Children being blown out to sea on paddleboards, people and a dog cut off by the tide, and a bad reaction to a jellyfish sting - these were just a couple of many incidents one RNLI volunteer crew had to deal with in one day.
Sunday 25 July saw the busiest day for Looe RNLI since their lifeboat station was re-established in 1992.
Strong offshore winds resulted in six lifeboat shouts, with seven launches in total.
The crews barely had time for lunch after a busy morning responding to an emergency signal from a personal locator beacon before their next shout.
A 999 call to Falmouth coastguard alerted the team to three children/teenagers on paddle and body boards being blown out to sea at Millendreath. The Looe volunteers used their lifeboat to get the group back to safety.
Less than two hours later the crew was paged again to launch the lifeboat to investigate reports of one person on an inflatable dinghy being blown out to sea off Seaton.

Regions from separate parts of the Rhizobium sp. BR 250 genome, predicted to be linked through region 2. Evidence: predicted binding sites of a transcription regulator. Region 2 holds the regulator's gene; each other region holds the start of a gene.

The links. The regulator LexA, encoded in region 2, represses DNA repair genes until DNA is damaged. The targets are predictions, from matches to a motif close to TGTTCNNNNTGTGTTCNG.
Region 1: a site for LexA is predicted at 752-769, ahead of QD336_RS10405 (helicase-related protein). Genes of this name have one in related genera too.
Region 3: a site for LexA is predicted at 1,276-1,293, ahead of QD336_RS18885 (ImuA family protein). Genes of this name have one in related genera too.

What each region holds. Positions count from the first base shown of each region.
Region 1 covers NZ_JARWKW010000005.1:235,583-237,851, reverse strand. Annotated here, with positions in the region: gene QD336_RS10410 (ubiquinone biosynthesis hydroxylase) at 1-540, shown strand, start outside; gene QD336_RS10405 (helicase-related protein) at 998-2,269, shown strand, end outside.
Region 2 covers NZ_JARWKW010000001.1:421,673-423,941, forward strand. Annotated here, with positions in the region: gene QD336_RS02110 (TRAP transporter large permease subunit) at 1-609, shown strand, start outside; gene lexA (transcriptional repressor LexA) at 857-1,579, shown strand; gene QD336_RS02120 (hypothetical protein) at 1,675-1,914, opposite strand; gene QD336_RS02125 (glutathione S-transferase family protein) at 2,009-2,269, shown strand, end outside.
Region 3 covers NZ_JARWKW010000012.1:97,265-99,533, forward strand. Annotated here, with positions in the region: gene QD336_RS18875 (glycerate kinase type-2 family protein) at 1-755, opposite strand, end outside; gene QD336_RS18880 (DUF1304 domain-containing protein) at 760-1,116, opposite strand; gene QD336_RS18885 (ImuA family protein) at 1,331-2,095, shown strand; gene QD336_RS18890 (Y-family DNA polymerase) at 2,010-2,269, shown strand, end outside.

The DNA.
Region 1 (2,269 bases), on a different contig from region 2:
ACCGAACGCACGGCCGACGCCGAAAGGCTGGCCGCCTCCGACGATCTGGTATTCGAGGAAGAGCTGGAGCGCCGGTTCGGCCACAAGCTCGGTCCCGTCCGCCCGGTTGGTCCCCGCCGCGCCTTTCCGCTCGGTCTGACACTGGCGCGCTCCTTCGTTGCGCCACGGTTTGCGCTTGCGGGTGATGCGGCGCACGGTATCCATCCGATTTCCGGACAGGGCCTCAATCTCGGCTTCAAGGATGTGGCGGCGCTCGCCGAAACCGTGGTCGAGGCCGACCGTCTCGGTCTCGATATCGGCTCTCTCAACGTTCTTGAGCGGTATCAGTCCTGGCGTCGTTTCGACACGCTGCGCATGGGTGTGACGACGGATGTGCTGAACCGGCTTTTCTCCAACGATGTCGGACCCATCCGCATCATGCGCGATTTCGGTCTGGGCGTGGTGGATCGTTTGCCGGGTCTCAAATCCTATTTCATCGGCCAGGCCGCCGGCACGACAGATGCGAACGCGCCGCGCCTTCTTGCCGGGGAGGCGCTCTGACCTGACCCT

Then a teenager called the station after suffering an adverse reaction to a jellyfish sting. A trauma nurse who was volunteering that day was able to help before ambulance paramedics arrived to help the boy.
While dealing with the two above ongoing incidents, a lady called at the lifeboat station concerned she was not able to see or contact her family who were on threestand-up paddleboards and a canoe. The crew launched their lifeboat and spotted the group, where they waited until everyone made it back to East Looe Beach.
To end the day, before returning to station a crew on the D-class lifeboat decided tocheck the coastline between Portnadler and Seaton. As they passed Millendreath they found two adults and a dog who had become cut off by the incoming spring tide.
The Lifeboat Operations Manager is asking everybody who uses the water to check tide times and be aware of the wind’s direction and strength.